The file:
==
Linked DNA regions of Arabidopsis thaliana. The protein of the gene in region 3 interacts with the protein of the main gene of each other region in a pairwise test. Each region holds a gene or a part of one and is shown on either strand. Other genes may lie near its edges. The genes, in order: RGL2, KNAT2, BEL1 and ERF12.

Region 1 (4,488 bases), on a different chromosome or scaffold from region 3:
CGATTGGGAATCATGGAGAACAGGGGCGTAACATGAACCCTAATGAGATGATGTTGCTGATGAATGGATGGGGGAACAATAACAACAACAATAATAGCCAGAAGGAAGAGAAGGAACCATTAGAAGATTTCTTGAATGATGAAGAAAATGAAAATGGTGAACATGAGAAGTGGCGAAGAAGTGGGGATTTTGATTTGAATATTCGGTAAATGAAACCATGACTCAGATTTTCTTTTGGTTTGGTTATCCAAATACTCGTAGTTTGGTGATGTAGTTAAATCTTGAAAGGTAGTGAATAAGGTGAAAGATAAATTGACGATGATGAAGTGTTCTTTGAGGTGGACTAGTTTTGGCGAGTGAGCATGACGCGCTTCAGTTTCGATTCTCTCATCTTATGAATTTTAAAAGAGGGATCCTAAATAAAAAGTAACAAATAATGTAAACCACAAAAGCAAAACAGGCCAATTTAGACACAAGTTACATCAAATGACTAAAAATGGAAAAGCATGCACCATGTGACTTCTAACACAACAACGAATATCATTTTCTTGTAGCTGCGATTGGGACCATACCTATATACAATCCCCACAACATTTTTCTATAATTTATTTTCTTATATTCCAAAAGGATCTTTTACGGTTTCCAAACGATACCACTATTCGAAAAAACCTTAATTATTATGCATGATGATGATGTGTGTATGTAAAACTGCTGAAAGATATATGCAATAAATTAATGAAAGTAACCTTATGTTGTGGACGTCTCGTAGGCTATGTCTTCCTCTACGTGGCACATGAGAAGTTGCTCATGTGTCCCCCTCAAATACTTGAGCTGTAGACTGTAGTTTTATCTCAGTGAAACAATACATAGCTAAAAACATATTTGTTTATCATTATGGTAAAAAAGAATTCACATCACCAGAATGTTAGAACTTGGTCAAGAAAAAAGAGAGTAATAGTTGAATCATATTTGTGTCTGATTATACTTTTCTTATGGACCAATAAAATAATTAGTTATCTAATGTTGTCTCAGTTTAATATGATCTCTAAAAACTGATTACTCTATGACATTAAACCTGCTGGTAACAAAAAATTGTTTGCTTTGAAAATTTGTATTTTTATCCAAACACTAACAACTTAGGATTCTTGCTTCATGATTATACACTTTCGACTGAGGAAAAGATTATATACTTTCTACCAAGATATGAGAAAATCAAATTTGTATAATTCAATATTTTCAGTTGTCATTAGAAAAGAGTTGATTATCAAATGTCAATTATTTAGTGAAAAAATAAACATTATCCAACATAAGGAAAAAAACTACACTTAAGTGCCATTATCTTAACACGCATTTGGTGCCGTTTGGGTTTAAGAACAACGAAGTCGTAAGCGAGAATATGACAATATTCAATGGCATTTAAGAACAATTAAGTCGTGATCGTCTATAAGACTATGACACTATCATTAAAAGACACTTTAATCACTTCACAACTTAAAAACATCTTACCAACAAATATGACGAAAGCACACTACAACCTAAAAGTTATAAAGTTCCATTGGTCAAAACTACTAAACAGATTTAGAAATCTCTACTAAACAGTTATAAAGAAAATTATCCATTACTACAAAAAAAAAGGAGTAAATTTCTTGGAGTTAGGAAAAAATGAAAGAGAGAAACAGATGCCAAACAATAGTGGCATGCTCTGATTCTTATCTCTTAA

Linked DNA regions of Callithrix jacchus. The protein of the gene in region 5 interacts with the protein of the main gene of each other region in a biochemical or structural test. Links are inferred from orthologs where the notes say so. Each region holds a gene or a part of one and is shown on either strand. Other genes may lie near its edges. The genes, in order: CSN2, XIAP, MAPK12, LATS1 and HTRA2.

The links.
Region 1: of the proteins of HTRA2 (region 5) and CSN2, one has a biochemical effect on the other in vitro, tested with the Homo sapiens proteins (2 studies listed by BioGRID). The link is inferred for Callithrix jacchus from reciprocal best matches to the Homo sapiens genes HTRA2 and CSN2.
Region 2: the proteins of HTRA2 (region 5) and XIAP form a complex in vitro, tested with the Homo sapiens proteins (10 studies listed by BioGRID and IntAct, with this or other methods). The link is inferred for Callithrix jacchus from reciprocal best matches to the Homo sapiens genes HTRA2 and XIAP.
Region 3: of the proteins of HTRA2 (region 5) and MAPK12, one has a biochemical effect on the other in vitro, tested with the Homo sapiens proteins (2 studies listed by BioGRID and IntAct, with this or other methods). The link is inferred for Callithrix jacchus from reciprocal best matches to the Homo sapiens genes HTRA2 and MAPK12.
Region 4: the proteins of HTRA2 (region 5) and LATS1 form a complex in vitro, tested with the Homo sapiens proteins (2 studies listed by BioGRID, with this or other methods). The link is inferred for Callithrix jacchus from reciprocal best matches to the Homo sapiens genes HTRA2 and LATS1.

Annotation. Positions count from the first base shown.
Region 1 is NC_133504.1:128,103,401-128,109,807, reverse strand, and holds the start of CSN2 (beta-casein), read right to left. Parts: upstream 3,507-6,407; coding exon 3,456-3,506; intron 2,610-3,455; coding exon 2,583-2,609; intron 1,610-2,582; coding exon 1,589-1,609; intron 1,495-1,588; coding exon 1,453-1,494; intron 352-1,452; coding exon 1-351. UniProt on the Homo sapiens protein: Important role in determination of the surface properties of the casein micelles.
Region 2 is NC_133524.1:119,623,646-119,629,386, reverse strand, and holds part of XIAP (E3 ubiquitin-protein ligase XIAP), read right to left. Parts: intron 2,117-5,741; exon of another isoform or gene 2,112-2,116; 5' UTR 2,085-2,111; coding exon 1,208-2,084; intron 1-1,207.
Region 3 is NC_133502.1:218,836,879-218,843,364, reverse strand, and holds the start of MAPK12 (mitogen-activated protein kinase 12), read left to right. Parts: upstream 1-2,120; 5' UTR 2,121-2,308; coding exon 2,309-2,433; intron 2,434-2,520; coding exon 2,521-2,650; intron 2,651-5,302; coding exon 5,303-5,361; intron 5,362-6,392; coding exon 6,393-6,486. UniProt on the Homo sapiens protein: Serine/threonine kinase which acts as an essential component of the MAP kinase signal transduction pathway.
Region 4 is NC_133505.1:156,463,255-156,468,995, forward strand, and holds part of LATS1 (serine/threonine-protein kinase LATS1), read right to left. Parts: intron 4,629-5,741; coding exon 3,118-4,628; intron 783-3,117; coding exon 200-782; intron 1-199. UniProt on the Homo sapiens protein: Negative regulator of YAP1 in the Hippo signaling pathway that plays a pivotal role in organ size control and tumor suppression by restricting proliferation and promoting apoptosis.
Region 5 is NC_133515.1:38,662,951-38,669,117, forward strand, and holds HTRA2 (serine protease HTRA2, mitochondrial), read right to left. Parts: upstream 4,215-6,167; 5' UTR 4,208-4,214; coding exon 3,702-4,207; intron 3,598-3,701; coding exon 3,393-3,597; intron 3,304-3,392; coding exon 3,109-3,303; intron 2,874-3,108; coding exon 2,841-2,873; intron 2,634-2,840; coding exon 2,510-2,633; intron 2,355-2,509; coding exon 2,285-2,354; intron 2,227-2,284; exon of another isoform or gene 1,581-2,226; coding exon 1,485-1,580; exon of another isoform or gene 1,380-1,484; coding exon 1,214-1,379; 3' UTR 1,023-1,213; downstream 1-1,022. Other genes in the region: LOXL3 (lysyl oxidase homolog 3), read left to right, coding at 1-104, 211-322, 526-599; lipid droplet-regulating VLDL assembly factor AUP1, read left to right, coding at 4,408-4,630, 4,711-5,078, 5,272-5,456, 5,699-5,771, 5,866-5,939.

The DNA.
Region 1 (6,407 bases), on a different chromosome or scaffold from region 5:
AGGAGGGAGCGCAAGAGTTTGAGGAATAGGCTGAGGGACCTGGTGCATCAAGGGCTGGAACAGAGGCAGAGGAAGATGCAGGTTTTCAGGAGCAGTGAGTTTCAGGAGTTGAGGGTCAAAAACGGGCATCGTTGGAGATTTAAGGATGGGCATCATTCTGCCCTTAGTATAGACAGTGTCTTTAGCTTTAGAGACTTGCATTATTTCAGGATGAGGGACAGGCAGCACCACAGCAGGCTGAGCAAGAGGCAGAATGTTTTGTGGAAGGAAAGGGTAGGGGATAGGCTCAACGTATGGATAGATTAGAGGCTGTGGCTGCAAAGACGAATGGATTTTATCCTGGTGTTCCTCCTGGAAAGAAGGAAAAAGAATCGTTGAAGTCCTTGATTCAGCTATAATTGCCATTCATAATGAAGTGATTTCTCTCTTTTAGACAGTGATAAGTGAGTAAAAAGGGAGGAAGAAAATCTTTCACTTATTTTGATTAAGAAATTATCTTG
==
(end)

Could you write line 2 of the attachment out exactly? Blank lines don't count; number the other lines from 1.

Region 1 (4,488 bases), on a different chromosome or scaffold from region 3: